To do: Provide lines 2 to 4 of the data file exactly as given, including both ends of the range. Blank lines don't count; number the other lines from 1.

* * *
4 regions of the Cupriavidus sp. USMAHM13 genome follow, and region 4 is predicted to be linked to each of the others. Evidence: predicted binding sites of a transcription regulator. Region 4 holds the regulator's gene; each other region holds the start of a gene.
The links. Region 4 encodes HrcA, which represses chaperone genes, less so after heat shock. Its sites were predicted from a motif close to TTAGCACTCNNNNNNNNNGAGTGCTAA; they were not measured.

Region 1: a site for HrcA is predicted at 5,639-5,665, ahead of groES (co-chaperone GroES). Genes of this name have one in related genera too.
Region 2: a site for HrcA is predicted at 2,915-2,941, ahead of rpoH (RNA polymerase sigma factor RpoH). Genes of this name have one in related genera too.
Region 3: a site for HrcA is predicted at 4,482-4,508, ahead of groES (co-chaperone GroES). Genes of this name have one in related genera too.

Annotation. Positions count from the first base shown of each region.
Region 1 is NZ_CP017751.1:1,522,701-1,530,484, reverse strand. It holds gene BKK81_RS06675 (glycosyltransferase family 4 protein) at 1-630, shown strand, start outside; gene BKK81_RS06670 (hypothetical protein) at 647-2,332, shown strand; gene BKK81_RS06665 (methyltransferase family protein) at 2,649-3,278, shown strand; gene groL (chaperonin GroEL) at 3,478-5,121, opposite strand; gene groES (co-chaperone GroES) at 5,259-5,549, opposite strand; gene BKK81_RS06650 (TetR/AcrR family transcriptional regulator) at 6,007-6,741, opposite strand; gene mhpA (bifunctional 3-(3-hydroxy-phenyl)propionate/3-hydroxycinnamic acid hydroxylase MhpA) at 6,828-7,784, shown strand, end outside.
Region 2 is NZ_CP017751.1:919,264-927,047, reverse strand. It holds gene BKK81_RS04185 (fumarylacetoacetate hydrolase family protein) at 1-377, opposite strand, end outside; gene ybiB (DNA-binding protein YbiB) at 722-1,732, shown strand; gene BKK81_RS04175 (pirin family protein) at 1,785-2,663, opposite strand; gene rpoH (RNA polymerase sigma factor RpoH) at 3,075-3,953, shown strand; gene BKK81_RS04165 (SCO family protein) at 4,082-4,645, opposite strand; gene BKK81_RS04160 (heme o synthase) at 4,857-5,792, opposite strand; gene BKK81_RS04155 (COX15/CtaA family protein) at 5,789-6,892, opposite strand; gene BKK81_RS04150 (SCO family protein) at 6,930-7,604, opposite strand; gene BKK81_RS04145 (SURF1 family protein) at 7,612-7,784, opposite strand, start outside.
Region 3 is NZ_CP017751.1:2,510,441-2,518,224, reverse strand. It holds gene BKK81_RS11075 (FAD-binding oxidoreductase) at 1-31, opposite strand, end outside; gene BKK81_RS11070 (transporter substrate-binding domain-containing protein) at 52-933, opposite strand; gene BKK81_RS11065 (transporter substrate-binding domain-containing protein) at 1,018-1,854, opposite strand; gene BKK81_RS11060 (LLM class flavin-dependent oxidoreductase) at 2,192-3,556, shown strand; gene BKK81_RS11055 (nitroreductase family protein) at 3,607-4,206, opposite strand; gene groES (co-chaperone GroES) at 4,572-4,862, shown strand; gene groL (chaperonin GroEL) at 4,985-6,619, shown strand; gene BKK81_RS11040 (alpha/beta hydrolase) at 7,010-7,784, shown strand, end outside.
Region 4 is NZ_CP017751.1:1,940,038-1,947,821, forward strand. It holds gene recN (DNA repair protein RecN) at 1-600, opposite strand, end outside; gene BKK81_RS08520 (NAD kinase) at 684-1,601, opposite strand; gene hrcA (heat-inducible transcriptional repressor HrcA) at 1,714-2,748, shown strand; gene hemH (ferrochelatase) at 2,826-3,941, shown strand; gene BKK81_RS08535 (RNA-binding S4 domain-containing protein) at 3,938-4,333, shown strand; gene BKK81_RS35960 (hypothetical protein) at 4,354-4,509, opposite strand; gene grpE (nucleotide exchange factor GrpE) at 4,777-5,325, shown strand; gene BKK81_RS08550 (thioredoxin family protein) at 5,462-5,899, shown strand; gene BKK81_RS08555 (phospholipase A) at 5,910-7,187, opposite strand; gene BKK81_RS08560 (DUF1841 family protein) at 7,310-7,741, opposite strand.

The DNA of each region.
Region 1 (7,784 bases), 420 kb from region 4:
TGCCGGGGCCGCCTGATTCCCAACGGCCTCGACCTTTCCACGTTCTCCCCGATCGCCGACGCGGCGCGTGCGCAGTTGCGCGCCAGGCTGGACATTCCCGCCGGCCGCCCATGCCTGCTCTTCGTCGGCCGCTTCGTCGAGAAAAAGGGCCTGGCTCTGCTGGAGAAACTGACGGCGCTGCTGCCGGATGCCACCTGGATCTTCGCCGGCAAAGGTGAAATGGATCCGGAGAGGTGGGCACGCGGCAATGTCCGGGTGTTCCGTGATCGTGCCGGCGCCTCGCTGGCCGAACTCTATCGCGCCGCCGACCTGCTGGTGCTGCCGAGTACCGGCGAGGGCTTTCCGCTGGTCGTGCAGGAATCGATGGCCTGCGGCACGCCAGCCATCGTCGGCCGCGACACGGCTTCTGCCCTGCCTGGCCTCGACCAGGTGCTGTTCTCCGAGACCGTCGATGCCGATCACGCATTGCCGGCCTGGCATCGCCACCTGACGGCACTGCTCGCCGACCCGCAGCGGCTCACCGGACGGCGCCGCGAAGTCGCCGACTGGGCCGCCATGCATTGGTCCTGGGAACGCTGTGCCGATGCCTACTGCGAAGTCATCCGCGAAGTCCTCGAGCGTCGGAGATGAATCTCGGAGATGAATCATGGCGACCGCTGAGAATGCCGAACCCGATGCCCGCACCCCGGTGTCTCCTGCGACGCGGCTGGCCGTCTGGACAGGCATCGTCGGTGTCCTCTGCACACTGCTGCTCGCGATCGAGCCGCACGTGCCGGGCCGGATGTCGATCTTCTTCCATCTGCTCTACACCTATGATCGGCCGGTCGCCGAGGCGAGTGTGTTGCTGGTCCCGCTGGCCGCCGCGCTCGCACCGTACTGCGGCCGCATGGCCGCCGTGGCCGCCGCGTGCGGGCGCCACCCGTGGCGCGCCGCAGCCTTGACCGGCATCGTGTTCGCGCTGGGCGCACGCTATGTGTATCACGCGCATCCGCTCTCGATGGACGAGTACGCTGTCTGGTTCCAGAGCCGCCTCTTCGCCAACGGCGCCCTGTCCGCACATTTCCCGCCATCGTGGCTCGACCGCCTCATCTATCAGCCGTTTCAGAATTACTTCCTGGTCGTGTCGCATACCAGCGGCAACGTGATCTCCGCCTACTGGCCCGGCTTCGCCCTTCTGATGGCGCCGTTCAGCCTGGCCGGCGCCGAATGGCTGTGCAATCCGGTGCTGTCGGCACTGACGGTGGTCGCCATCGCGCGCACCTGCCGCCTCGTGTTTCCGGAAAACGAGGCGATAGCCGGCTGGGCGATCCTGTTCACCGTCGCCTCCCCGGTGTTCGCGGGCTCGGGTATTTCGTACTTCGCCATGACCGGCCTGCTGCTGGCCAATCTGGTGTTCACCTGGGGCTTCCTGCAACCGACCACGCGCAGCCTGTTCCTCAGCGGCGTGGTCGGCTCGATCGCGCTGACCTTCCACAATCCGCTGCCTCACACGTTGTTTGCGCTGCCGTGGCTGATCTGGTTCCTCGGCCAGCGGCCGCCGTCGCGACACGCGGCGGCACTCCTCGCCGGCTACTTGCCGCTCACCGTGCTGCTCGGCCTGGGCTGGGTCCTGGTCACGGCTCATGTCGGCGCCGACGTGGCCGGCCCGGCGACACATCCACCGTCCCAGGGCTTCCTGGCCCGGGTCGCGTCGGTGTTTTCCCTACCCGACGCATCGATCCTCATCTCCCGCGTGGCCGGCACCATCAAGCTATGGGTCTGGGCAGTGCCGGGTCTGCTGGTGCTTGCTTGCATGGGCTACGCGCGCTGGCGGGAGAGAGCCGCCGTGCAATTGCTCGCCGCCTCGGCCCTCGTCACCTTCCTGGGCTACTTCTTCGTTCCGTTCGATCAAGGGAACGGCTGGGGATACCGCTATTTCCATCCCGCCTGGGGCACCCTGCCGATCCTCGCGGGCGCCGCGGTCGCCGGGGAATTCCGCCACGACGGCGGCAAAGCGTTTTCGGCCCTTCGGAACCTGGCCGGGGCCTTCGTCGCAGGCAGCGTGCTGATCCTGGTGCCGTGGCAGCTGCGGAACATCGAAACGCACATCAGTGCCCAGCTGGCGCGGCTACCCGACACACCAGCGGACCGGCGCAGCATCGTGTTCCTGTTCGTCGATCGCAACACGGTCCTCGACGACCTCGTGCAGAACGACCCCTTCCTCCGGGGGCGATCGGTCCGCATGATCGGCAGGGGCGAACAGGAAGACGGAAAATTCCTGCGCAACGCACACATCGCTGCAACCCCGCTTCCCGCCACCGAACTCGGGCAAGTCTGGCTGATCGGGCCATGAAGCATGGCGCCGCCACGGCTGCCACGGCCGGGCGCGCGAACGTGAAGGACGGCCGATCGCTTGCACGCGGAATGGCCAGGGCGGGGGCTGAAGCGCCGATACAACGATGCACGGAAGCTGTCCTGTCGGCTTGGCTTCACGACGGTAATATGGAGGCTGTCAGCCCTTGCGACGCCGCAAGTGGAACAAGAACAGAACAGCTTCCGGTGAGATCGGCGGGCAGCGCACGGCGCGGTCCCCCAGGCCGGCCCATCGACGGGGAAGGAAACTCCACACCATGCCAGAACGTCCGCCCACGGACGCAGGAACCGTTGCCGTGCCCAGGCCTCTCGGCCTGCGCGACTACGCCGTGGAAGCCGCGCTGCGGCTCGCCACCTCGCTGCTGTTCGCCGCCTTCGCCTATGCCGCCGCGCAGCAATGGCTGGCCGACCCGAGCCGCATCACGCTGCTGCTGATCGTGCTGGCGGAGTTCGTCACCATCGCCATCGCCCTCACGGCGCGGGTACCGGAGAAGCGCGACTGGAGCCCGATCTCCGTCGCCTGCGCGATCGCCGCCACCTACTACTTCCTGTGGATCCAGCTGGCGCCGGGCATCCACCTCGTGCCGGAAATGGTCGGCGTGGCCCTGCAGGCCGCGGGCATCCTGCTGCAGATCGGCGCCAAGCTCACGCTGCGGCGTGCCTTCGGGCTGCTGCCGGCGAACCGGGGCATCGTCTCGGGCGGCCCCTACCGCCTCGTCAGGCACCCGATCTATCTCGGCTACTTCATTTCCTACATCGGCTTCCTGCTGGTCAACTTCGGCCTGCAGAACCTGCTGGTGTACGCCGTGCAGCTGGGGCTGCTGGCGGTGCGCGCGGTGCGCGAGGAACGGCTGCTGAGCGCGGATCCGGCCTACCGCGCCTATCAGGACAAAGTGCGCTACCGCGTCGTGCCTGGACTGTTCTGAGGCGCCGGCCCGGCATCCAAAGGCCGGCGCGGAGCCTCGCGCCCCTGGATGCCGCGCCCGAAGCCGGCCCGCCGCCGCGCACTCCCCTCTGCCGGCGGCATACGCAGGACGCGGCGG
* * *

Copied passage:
The links. Region 4 encodes HrcA, which represses chaperone genes, less so after heat shock. Its sites were predicted from a motif close to TTAGCACTCNNNNNNNNNGAGTGCTAA; they were not measured.

Region 1: a site for HrcA is predicted at 5,639-5,665, ahead of groES (co-chaperone GroES). Genes of this name have one in related genera too.
Region 2: a site for HrcA is predicted at 2,915-2,941, ahead of rpoH (RNA polymerase sigma factor RpoH). Genes of this name have one in related genera too.